Dir.: Todd Philips
Cast: Miles Teller, Jonah Hill, Ana de Ama; Bradley Cooper
USA 2016, 114 min.
Hollywood is full of directors who have never really grown up. Todd Philips, with his Hangover trilogy, definitely qualifies as a leading contender in this category – but with WAR DOGS he has his coming-out as an adult. And, even more surprisingly: his latest feature (co-written by him based on an article in Rolling Stone) is truly funny.
We meet David Parkouz (Teller), a college drop-out, selling quality bed-linen to nursing homes, whilst also working as a massage therapist in Miami Beach. This is not exactly the career he dreamed of and when he meets long lost school friend Efraim Diveroli (Hill), who runs a one-man conglomerate called AEY (which stands for nothing), trying to get into the arms business, David is only too keen to join.
We are in the middle of the Iraq war and the Pentagon, having given giant companies like Halliburton and Lockheed Martin countless no-bid mega defence contracts, wants to level the playing field somehow, and invites everyone to bid for the small fry contracts. Whilst Efraim obviously adores violence, his office wall features a big poster with Al Pacino in Scarface, shooting wildly. David, on the other hand, is a pacifist and he and his – soon to be pregnant – girlfriend Iz (de Ama), have been on many anti-war marches. After spending hours on the net, the duo finally lands their first contract: they have to smuggle Berretta guns from Jordan to an US unit Bagdad. The two have to cross the “Triangle of Death” – without being aware of it – but their 17000 $ reward makes it all worth it. At least for Efriam, because Iz finds out about David’s activities and leaves him with their daughter Ella. When David meets a shady arms-dealer (Cooper) in Las Vegas, AEY hits the big time: $ 300M worth of AK-47 munitions is rotting in an Albanian warehouse. The only hitch: it was manufactured in China, which means it is on an embargo list, and can’t be used by the US military. But David and Efraim have another brilliant idea: they re-package the munitions, making them products of a neutral country. The whole exercise takes months, after which, Efraim, always with an eye for extra-profit, “forgets” to pay the Albanian helpers, which will have consequences.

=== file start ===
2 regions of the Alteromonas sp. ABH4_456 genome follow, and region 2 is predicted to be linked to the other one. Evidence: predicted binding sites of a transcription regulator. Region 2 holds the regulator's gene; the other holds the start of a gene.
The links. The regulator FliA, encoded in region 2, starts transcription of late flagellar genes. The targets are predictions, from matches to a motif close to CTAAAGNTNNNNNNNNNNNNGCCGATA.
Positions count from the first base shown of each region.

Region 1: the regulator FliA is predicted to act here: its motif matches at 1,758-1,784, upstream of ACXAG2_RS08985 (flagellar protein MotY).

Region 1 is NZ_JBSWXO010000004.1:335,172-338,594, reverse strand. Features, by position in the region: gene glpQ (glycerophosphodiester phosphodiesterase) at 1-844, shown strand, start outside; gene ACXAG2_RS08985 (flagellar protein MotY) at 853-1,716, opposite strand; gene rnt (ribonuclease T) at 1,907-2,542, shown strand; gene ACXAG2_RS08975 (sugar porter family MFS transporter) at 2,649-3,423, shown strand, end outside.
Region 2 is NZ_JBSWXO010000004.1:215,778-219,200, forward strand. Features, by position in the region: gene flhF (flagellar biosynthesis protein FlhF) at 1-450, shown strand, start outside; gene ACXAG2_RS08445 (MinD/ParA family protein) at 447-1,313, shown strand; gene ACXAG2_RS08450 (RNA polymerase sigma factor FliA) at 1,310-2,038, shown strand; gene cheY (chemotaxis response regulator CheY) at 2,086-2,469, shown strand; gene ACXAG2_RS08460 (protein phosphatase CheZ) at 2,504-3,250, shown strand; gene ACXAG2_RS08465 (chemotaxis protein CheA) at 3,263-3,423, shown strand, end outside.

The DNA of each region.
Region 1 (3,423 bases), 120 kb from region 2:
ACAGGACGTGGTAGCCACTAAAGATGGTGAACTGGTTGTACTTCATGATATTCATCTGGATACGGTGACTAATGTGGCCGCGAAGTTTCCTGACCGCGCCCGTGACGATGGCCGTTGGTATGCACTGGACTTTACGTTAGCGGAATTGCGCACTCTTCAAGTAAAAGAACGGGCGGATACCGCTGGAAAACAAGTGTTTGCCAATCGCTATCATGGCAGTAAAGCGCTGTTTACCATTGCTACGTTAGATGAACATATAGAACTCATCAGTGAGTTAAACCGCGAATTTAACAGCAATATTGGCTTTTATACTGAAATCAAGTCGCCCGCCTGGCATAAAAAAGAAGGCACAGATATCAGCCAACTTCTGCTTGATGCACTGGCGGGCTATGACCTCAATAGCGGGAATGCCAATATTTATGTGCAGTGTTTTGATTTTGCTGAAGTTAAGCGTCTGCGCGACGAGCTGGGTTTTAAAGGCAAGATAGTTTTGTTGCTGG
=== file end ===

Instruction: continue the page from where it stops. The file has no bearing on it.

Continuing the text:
One could call WAR DOGS a comedy of terror. Instead of a buddy movie we get the opposite: Efraim, always trying to be everything to everyone, has cheated his way through life by mirroring people’s needs. He uses them constantly, pretending to be something he is not. David is naive, and obviously in need of a friend, so that he glorifies their High School past. Whilst Efraim is aware of the danger all the time, always pretending that everything is will be alright, David only wakes up to the many threats of their ”business” in stages. In short: David has something to lose (his family), while Efriam, the chameleon, has no close ties with anybody – apart from himself. Male friendship has never been caricatured so efficiently.
DoP Lawrence Sher (Garden State) has found a colour palette for every stage of this adventure: David and Iz’ old home has warm brown colours, their new home at the beach front is cold, arctic blue – symbolising the soullessness. The Bagdad scenes are shot in primary colours, the reality of war never far away. Albania is a dark, unforgiving environment, a true set for a horror movie. Teller and Hill feed of each other well, the only drawback being that Iz’s role is not fleshed out enough. We can only hope that Philips stays with his newfound maturity, because he owes it to his talents as a filmmaker. AS
OUT ON GENERAL RELEASE FROM 27 August 2016